Ben McCament


Acid Mine Drainage and Mine Forfeiture Program, Ohio Department of Natural Resources’ Division of Mineral Resources Management

MSES ’04

If you live in eastern or southeastern Ohio, you may live near a stream of battery acid.

When coal is mined underground, pumps run constantly to keep subsurface water from flooding the mine. When the mine is closed, the pumps stop and the water held at bay flows freely. It picks up iron from pyrite in the mine’s soil and flows out of the mine into nearby streams. A chemical reaction with air turns the metals in the water into sulfuric acid — the same stuff in drain cleaner and batteries.

Some 1,300 miles of streams in eastern and southeastern Ohio are affected by acid mine drainage, a legacy of that region’s coal mining operations. The Ohio Department of Natural Resources’ Division of Mineral Resources Management not only holds mine operators responsible for the pollution, but also studies those streams to find new and better ways to bring them back to life.

The leader of the Acid Mine Drainage and Mine Forfeiture program is Ben McCament, a 2004 graduate of the master of science of environmental studies program at Ohio University.

In fact, McCament got his start with acid mine drainage while in graduate school, working with the local watershed management organizations.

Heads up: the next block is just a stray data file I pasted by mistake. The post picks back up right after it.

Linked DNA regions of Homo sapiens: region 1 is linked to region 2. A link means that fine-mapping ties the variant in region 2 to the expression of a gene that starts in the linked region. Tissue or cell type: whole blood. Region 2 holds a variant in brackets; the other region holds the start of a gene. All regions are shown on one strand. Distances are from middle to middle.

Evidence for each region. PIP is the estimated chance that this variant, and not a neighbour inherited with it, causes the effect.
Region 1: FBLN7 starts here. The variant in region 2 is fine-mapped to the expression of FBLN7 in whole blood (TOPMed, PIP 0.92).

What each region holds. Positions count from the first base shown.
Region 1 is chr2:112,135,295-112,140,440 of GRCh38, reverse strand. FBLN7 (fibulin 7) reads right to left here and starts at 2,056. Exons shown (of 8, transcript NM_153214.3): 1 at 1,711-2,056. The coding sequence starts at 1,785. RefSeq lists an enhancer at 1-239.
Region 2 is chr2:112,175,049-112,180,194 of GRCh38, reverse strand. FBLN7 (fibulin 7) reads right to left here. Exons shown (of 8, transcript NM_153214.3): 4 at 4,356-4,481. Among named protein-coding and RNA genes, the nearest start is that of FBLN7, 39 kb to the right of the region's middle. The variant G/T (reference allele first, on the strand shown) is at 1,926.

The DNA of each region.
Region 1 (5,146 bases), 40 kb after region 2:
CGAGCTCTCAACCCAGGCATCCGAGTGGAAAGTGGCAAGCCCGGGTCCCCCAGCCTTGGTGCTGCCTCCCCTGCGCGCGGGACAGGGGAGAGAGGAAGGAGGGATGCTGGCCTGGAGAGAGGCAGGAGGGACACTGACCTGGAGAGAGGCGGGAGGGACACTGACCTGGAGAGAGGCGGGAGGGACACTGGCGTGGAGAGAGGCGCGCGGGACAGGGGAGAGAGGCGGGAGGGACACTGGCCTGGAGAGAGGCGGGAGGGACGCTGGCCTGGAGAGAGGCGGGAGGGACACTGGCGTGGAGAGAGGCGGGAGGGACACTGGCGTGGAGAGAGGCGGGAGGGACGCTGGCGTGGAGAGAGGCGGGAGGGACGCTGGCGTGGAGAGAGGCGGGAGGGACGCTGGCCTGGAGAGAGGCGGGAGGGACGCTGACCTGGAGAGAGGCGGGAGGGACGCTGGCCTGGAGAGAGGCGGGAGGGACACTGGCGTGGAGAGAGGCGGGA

“Although my focus was in earth sciences, I was given the flexibility to take courses that were relative to my interests in watershed management and aquatic ecology,” McCament said. “Since watershed management is interdisciplinary by definition, this flexibility was critical to advancing my understanding of the field.”

He also appreciates the guidance offered by his advisor, Mary Stoertz. “She instilled a sense of purpose for research and community outreach,” he said. “She served as a great example of how the scientific community can apply their research to projects that improve the environment and the community.”

After graduation, McCament worked as a watershed coordinator for the Raccoon Creek Partnership , which partners with the public and with local, state, and federal agencies to restore and conserve the 683-square-mile Raccoon Creek watershed in southeast Ohio.

“I was very interested in the partnership approach of the work and the dedication of the people involved in the field and wanted to work in the field post-graduation,” McCament said.

His work with Raccoon Creek led him to Columbus and ODNR, a career trajectory he credits to his experiences in the Voinovich School.

“The Environmental Studies program offers students the opportunity to gain a tremendous amount of experience along with their education that will ultimately help them in their career goals,” he said. “The program is good at exposing students to the inherent interdisciplinary nature of environmental work.”

Of course, it helps to have a passion for the subject. McCament does, and he encourages all environmental studies students to feel the same way about their research.

“Be passionate about your studies, research, and the field you have chosen,” he said.

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